This implies that if the Speaker doesn’t grant Mr. Iswaran permission for his absence, he could be suspended.

It raises the question: on what grounds is the Speaker allowing Mr Iswaran’s absence, especially when MPs like Mr Singh and Mr Faisal continue to fulfil their roles despite their ongoing investigations?

If Mr Iswaran’s ministerial duties prevent his attendance in Parliament, why hasn’t the Prime Minister considered relieving him of his ministerial position? Would he remain a minister under such circumstances? Or is the PAP perhaps stalling the issue with the intent of calling the General Election in the upcoming months?

To conclude, the ongoing matter of Mr Iswaran’s suspension and continued remuneration draws attention to broader concerns of accountability, transparency, and the ethical appropriation of taxpayer money in Singapore’s political landscape.

While the principle of ‘innocent until proven guilty’ is fundamental, so too is the prudent use of taxpayer funds to meet public expectations.

The exchange between PSP’s motion and the PAP government’s response underscores a prevailing status quo that is not in taxpayers’ interest, highlighting the urgency for clear legislative guidance of what to do when an MP is not doing his or her job.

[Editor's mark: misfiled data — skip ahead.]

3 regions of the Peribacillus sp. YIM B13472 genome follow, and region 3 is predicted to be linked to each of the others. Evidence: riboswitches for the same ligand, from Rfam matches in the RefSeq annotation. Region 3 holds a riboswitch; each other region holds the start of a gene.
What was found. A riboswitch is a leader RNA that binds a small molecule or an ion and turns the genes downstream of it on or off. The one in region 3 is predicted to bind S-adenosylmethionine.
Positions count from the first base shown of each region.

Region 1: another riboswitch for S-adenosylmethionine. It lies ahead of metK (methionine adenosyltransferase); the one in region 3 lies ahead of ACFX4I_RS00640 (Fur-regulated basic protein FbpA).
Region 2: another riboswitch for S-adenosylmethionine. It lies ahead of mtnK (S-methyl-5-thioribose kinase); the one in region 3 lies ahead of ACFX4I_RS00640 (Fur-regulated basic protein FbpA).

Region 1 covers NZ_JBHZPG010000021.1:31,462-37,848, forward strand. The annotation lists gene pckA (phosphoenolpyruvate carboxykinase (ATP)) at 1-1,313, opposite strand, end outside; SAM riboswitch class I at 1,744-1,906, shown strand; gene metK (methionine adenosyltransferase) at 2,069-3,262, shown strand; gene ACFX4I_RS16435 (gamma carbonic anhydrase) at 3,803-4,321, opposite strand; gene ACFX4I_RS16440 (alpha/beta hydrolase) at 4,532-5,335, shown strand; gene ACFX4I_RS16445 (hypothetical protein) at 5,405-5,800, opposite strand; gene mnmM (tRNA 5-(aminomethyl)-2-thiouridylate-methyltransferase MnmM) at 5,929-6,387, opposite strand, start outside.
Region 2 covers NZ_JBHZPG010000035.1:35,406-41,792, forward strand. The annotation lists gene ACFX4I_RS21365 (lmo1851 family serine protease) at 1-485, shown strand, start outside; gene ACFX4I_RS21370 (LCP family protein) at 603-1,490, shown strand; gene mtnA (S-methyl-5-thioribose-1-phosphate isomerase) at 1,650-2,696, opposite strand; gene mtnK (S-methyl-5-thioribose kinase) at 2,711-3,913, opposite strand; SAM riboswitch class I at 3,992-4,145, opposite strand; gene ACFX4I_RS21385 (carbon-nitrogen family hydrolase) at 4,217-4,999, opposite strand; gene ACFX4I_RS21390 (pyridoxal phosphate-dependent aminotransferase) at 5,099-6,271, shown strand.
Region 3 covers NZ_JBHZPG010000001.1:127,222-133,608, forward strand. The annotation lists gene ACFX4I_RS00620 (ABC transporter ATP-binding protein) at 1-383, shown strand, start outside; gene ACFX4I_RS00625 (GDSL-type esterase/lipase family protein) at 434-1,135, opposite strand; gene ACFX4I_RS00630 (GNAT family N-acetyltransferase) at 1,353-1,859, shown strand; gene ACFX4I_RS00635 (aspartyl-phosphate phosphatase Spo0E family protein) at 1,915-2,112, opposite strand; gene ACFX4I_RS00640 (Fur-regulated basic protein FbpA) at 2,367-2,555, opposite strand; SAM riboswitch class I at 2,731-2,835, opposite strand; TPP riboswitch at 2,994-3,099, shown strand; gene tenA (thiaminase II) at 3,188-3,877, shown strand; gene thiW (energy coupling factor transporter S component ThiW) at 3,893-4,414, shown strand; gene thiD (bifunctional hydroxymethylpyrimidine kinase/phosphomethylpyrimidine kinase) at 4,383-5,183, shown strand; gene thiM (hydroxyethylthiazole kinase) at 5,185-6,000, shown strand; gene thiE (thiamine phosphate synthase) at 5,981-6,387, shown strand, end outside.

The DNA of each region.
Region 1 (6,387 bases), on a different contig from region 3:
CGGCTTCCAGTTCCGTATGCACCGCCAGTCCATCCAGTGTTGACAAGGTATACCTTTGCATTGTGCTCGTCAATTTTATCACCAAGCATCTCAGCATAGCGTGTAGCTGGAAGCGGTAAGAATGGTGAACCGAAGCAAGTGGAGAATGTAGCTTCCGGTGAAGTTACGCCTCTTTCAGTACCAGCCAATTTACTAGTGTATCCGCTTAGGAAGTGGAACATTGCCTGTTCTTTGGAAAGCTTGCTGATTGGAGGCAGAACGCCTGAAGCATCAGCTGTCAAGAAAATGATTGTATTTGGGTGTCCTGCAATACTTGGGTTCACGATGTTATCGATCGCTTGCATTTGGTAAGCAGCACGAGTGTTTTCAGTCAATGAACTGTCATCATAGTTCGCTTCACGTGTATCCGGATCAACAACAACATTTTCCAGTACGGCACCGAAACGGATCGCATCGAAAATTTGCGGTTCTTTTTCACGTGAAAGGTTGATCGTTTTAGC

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The broader principle for all this TCSS principles debated in parliament mostly by IR. , Can she accept a simple concept of NO pay leave practiced universally. You don’t lose your job. BUT NO WORK MEANS NO PAY. LETS CUT OFF ALL THIS MUMBO JUMBO. I believe every MP signed up knowingly the hazards and perks taht come with serving political office in uniquely Singapore.

For hundreds of thousands of low income or zero income Singaporeans facing rise in cost of living, more price increases to come, this event may affect their decision when it comes to voting. It is a huge sum…the best scenario is a voluntary refund or refusal to accept remuneration with an expectation of a full compensation should a Not Guilty verdict be rendered in due course. Or if CPIB does not move to a court case later.

I support the rejection of the motion. Putting aside emotions, it is about the adequacy of the current Laws and Regulations. There is no Law or Regulation that mandates suspension of a MP unless Parliaments moves to suspend the member. There is no Law or Regulation that mandates a claw-back of remunerations paid despite a suggestion that the PAP may do a claw-back later…that will be outside the current ambit of the Law. Parliament has to address this issue.

Where to find this kind of job? no work but still got pay. tsk tsk tsk

It’s fair, coz he holds this satki card while we do not …

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IMO, it sounds technically OK (though seems morally wrong) to continue paying Iswaran his salary until proven guilty; AND then claw back every cent when he is indeed found guilty. However, since was proposed by the useless Indrananee, we know it will not happen. Would she be the one overseeing the clawback if it comes to that? She will likely change her tune should Iswaran be found guilty, act blur about clawing back.